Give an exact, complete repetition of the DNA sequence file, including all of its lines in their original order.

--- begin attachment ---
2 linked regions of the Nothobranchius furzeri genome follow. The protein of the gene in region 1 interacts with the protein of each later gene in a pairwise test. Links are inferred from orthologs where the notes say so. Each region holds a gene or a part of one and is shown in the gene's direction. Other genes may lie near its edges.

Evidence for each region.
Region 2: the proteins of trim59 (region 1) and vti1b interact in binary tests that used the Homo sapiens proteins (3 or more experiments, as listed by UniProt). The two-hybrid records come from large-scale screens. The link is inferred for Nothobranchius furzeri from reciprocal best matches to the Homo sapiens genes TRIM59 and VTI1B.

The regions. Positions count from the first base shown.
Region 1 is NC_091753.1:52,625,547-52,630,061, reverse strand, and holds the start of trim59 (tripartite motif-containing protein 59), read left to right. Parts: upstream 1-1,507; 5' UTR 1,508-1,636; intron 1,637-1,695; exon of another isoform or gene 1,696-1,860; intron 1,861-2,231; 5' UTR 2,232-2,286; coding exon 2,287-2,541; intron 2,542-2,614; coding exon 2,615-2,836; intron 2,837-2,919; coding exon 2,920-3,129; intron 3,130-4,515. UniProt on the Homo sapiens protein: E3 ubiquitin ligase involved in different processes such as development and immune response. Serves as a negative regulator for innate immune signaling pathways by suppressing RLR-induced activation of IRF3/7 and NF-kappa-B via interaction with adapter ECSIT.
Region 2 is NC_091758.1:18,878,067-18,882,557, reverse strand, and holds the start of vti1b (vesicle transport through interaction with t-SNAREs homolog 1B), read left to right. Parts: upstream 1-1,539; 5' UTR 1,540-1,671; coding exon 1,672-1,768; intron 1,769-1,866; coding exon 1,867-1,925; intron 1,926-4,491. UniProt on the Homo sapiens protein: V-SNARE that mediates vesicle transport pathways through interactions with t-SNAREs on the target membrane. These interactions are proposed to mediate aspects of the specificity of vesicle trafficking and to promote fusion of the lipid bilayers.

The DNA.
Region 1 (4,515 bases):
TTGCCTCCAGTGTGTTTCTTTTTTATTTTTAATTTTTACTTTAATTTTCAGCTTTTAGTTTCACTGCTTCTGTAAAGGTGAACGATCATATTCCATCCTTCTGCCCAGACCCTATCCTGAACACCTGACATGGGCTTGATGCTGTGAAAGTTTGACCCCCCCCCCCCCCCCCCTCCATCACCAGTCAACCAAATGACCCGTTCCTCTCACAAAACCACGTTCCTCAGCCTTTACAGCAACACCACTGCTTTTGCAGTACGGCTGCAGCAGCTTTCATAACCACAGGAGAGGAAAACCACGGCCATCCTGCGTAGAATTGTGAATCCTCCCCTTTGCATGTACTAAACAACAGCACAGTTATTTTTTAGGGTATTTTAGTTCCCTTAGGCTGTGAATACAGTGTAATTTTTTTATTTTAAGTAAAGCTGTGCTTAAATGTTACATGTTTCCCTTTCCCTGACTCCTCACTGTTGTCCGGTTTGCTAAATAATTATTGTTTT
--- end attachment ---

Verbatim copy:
2 linked regions of the Nothobranchius furzeri genome follow. The protein of the gene in region 1 interacts with the protein of each later gene in a pairwise test. Links are inferred from orthologs where the notes say so. Each region holds a gene or a part of one and is shown in the gene's direction. Other genes may lie near its edges.

Evidence for each region.
Region 2: the proteins of trim59 (region 1) and vti1b interact in binary tests that used the Homo sapiens proteins (3 or more experiments, as listed by UniProt). The two-hybrid records come from large-scale screens. The link is inferred for Nothobranchius furzeri from reciprocal best matches to the Homo sapiens genes TRIM59 and VTI1B.

The regions. Positions count from the first base shown.
Region 1 is NC_091753.1:52,625,547-52,630,061, reverse strand, and holds the start of trim59 (tripartite motif-containing protein 59), read left to right. Parts: upstream 1-1,507; 5' UTR 1,508-1,636; intron 1,637-1,695; exon of another isoform or gene 1,696-1,860; intron 1,861-2,231; 5' UTR 2,232-2,286; coding exon 2,287-2,541; intron 2,542-2,614; coding exon 2,615-2,836; intron 2,837-2,919; coding exon 2,920-3,129; intron 3,130-4,515. UniProt on the Homo sapiens protein: E3 ubiquitin ligase involved in different processes such as development and immune response. Serves as a negative regulator for innate immune signaling pathways by suppressing RLR-induced activation of IRF3/7 and NF-kappa-B via interaction with adapter ECSIT.
Region 2 is NC_091758.1:18,878,067-18,882,557, reverse strand, and holds the start of vti1b (vesicle transport through interaction with t-SNAREs homolog 1B), read left to right. Parts: upstream 1-1,539; 5' UTR 1,540-1,671; coding exon 1,672-1,768; intron 1,769-1,866; coding exon 1,867-1,925; intron 1,926-4,491. UniProt on the Homo sapiens protein: V-SNARE that mediates vesicle transport pathways through interactions with t-SNAREs on the target membrane. These interactions are proposed to mediate aspects of the specificity of vesicle trafficking and to promote fusion of the lipid bilayers.

The DNA.
Region 1 (4,515 bases):
TTGCCTCCAGTGTGTTTCTTTTTTATTTTTAATTTTTACTTTAATTTTCAGCTTTTAGTTTCACTGCTTCTGTAAAGGTGAACGATCATATTCCATCCTTCTGCCCAGACCCTATCCTGAACACCTGACATGGGCTTGATGCTGTGAAAGTTTGACCCCCCCCCCCCCCCCCCTCCATCACCAGTCAACCAAATGACCCGTTCCTCTCACAAAACCACGTTCCTCAGCCTTTACAGCAACACCACTGCTTTTGCAGTACGGCTGCAGCAGCTTTCATAACCACAGGAGAGGAAAACCACGGCCATCCTGCGTAGAATTGTGAATCCTCCCCTTTGCATGTACTAAACAACAGCACAGTTATTTTTTAGGGTATTTTAGTTCCCTTAGGCTGTGAATACAGTGTAATTTTTTTATTTTAAGTAAAGCTGTGCTTAAATGTTACATGTTTCCCTTTCCCTGACTCCTCACTGTTGTCCGGTTTGCTAAATAATTATTGTTTT